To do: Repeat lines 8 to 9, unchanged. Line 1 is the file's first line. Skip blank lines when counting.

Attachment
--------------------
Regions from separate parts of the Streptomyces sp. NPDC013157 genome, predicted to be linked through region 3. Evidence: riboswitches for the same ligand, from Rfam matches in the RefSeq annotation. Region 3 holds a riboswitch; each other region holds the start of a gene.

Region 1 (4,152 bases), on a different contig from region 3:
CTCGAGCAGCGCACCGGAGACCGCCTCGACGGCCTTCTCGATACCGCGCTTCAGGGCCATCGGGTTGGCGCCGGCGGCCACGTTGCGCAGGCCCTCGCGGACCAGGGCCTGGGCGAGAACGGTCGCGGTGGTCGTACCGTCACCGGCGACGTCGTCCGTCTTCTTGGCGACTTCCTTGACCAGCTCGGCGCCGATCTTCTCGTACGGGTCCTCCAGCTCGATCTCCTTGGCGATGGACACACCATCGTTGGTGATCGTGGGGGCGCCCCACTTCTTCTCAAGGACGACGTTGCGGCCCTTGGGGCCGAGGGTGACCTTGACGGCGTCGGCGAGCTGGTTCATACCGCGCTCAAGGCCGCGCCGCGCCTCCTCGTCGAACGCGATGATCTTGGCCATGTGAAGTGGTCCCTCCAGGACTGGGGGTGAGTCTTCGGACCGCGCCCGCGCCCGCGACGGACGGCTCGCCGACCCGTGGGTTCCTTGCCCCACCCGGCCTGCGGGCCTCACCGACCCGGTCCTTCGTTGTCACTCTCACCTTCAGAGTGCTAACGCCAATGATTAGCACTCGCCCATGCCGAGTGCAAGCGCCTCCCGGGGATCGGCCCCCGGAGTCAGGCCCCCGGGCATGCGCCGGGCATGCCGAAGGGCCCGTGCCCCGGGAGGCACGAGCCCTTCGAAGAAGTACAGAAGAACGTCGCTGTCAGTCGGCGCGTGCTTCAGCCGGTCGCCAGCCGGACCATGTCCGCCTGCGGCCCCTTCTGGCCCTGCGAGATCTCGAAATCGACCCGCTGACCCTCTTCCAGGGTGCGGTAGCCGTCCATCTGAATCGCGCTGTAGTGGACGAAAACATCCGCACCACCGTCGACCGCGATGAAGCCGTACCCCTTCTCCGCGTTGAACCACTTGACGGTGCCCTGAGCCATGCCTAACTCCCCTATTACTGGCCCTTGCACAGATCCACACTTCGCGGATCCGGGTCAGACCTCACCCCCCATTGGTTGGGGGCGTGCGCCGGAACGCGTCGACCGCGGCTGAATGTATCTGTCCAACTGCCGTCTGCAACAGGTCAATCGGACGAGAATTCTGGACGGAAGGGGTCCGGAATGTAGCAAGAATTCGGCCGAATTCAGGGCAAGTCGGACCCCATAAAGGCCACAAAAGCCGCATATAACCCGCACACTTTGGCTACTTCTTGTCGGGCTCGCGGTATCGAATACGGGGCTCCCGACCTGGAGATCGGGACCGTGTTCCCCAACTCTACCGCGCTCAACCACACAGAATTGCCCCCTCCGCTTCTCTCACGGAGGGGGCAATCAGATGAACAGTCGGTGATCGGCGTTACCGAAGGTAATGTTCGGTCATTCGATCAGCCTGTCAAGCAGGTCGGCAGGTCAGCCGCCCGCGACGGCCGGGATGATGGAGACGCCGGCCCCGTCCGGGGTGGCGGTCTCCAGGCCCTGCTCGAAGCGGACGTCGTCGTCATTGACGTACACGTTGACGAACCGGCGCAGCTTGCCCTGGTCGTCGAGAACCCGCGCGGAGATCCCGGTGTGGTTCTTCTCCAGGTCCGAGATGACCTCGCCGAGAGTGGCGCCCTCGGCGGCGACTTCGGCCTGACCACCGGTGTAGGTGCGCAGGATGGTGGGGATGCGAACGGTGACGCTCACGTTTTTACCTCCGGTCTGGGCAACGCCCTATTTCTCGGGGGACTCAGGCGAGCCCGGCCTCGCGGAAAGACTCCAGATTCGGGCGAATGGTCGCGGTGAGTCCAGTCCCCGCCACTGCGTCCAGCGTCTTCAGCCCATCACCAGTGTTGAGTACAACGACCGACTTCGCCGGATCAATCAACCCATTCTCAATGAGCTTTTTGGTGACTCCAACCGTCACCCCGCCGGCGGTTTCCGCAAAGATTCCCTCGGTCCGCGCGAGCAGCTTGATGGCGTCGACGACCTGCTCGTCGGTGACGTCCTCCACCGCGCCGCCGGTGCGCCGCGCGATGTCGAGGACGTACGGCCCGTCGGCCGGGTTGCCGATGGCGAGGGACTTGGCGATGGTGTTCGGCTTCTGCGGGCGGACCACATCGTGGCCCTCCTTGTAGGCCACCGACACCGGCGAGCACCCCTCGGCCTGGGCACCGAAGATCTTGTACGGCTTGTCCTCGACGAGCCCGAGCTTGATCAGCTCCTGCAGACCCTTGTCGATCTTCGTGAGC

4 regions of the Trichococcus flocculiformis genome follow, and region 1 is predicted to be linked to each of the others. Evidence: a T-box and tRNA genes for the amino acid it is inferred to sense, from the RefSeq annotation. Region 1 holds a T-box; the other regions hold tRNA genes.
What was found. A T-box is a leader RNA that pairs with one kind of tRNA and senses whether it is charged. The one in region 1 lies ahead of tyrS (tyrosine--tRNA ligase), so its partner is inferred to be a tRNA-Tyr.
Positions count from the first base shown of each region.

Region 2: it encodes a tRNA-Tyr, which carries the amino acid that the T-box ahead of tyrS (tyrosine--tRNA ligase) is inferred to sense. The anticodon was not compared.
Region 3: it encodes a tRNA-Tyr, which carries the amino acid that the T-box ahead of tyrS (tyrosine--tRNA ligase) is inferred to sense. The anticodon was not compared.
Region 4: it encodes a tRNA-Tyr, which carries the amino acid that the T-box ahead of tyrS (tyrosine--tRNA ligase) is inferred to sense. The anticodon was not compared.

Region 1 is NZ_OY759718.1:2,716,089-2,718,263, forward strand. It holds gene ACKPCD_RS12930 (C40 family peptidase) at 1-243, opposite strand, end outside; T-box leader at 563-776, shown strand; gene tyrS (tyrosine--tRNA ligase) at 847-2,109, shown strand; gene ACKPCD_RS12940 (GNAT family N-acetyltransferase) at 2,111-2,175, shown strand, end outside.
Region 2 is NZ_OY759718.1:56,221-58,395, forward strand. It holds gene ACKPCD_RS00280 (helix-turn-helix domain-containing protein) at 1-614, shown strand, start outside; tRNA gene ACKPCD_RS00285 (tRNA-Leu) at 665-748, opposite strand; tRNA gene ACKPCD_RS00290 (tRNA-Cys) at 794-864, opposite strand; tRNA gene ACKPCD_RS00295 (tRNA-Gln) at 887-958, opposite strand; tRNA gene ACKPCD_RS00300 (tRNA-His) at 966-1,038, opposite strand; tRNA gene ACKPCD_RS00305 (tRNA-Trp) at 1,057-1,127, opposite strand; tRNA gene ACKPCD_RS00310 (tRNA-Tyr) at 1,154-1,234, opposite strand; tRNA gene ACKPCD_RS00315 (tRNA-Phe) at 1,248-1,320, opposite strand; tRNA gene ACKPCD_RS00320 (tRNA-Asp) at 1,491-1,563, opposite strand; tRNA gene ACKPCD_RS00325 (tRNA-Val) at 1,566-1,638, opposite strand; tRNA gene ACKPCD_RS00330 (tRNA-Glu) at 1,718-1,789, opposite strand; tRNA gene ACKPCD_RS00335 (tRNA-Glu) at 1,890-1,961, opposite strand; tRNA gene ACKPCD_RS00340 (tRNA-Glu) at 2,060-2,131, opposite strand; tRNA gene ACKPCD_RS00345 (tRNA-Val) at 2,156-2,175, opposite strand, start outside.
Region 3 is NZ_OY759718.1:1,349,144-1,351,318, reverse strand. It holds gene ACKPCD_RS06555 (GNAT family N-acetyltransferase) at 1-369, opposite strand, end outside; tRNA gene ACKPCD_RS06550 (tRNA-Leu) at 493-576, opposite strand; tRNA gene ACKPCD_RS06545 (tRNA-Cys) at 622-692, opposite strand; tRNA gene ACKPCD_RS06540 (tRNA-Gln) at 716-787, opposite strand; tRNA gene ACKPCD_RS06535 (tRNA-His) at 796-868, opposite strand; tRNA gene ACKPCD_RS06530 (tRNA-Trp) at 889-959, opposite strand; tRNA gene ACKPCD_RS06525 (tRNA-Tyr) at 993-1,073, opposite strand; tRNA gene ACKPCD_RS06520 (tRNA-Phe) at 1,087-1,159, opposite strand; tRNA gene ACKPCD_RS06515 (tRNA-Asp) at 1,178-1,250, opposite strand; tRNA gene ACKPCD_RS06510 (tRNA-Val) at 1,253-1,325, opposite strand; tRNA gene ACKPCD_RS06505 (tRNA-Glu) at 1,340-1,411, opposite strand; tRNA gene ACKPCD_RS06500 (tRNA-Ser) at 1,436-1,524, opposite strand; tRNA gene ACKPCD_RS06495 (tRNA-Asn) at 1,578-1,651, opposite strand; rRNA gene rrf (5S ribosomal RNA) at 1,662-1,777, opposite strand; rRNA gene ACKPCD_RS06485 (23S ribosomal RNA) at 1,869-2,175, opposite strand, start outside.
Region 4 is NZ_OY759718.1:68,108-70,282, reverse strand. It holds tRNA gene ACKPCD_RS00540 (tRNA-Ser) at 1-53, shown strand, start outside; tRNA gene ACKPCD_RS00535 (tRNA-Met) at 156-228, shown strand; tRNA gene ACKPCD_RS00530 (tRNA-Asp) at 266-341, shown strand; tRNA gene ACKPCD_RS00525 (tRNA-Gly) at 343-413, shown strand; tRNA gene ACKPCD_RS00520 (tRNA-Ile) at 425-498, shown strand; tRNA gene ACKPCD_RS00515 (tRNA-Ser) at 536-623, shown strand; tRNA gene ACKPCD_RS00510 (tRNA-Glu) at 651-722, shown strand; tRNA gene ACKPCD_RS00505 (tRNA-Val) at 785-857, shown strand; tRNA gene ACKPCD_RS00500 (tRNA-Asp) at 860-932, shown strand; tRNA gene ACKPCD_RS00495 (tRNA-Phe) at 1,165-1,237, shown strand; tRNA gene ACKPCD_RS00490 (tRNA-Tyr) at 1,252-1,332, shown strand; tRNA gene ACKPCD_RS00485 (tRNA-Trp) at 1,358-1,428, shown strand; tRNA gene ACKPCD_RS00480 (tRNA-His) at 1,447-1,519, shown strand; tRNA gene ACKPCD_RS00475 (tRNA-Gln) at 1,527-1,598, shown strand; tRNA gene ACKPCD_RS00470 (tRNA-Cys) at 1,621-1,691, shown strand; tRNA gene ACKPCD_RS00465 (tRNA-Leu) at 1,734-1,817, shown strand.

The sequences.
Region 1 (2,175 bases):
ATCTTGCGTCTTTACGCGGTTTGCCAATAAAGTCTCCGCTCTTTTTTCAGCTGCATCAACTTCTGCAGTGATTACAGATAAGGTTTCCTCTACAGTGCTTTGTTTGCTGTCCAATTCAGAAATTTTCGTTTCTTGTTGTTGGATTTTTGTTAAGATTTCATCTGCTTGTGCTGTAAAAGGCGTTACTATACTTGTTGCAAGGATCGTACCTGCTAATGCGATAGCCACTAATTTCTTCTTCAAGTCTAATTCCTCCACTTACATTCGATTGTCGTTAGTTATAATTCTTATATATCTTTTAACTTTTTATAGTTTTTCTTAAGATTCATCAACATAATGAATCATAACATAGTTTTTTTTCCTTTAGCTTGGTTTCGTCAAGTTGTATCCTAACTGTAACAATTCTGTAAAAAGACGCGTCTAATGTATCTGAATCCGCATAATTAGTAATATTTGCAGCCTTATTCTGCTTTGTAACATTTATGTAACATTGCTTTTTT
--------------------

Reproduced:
Region 3: it encodes a tRNA-Tyr, which carries the amino acid that the T-box ahead of tyrS (tyrosine--tRNA ligase) is inferred to sense. The anticodon was not compared.
Region 4: it encodes a tRNA-Tyr, which carries the amino acid that the T-box ahead of tyrS (tyrosine--tRNA ligase) is inferred to sense. The anticodon was not compared.